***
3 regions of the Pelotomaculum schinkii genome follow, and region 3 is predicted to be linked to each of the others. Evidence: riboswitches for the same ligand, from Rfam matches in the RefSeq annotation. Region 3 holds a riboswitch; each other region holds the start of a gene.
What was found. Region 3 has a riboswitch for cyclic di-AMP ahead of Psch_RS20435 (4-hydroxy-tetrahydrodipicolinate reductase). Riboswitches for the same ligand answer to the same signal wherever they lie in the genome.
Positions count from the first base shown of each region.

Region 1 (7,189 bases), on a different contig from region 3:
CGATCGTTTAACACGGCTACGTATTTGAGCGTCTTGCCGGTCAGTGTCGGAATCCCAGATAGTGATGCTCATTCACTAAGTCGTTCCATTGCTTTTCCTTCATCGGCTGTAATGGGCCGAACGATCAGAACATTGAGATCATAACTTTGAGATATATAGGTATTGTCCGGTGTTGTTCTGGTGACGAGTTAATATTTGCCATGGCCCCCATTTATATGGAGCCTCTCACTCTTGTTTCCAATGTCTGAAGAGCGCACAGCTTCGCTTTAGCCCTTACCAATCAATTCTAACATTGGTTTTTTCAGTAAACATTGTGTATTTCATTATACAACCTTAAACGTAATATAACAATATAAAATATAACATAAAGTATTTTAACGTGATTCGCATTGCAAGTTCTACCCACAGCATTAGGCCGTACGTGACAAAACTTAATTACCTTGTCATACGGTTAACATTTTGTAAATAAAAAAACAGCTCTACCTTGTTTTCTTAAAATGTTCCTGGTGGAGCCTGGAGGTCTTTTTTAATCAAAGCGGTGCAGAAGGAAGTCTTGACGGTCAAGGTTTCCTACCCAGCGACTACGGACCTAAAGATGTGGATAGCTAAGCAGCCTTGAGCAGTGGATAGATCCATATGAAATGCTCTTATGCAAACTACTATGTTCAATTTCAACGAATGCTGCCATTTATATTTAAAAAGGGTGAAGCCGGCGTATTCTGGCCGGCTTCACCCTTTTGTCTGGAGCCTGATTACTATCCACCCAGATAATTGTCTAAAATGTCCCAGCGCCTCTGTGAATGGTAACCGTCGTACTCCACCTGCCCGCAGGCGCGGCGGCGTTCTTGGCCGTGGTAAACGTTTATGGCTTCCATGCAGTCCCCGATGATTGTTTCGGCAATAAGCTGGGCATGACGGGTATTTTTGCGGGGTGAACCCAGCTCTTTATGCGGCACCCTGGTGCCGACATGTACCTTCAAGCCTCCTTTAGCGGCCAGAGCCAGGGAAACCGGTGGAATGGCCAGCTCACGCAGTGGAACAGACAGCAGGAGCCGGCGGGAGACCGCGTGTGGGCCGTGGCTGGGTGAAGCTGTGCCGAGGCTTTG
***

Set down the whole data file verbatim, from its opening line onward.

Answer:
3 regions of the Pelotomaculum schinkii genome follow, and region 3 is predicted to be linked to each of the others. Evidence: riboswitches for the same ligand, from Rfam matches in the RefSeq annotation. Region 3 holds a riboswitch; each other region holds the start of a gene.
What was found. Region 3 has a riboswitch for cyclic di-AMP ahead of Psch_RS20435 (4-hydroxy-tetrahydrodipicolinate reductase). Riboswitches for the same ligand answer to the same signal wherever they lie in the genome.
Positions count from the first base shown of each region.

Region 1 (7,189 bases), on a different contig from region 3:
CGATCGTTTAACACGGCTACGTATTTGAGCGTCTTGCCGGTCAGTGTCGGAATCCCAGATAGTGATGCTCATTCACTAAGTCGTTCCATTGCTTTTCCTTCATCGGCTGTAATGGGCCGAACGATCAGAACATTGAGATCATAACTTTGAGATATATAGGTATTGTCCGGTGTTGTTCTGGTGACGAGTTAATATTTGCCATGGCCCCCATTTATATGGAGCCTCTCACTCTTGTTTCCAATGTCTGAAGAGCGCACAGCTTCGCTTTAGCCCTTACCAATCAATTCTAACATTGGTTTTTTCAGTAAACATTGTGTATTTCATTATACAACCTTAAACGTAATATAACAATATAAAATATAACATAAAGTATTTTAACGTGATTCGCATTGCAAGTTCTACCCACAGCATTAGGCCGTACGTGACAAAACTTAATTACCTTGTCATACGGTTAACATTTTGTAAATAAAAAAACAGCTCTACCTTGTTTTCTTAAAATGTTCCTGGTGGAGCCTGGAGGTCTTTTTTAATCAAAGCGGTGCAGAAGGAAGTCTTGACGGTCAAGGTTTCCTACCCAGCGACTACGGACCTAAAGATGTGGATAGCTAAGCAGCCTTGAGCAGTGGATAGATCCATATGAAATGCTCTTATGCAAACTACTATGTTCAATTTCAACGAATGCTGCCATTTATATTTAAAAAGGGTGAAGCCGGCGTATTCTGGCCGGCTTCACCCTTTTGTCTGGAGCCTGATTACTATCCACCCAGATAATTGTCTAAAATGTCCCAGCGCCTCTGTGAATGGTAACCGTCGTACTCCACCTGCCCGCAGGCGCGGCGGCGTTCTTGGCCGTGGTAAACGTTTATGGCTTCCATGCAGTCCCCGATGATTGTTTCGGCAATAAGCTGGGCATGACGGGTATTTTTGCGGGGTGAACCCAGCTCTTTATGCGGCACCCTGGTGCCGACATGTACCTTCAAGCCTCCTTTAGCGGCCAGAGCCAGGGAAACCGGTGGAATGGCCAGCTCACGCAGTGGAACAGACAGCAGGAGCCGGCGGGAGACCGCGTGTGGGCCGTGGCTGGGTGAAGCTGTGCCGAGGCTTTG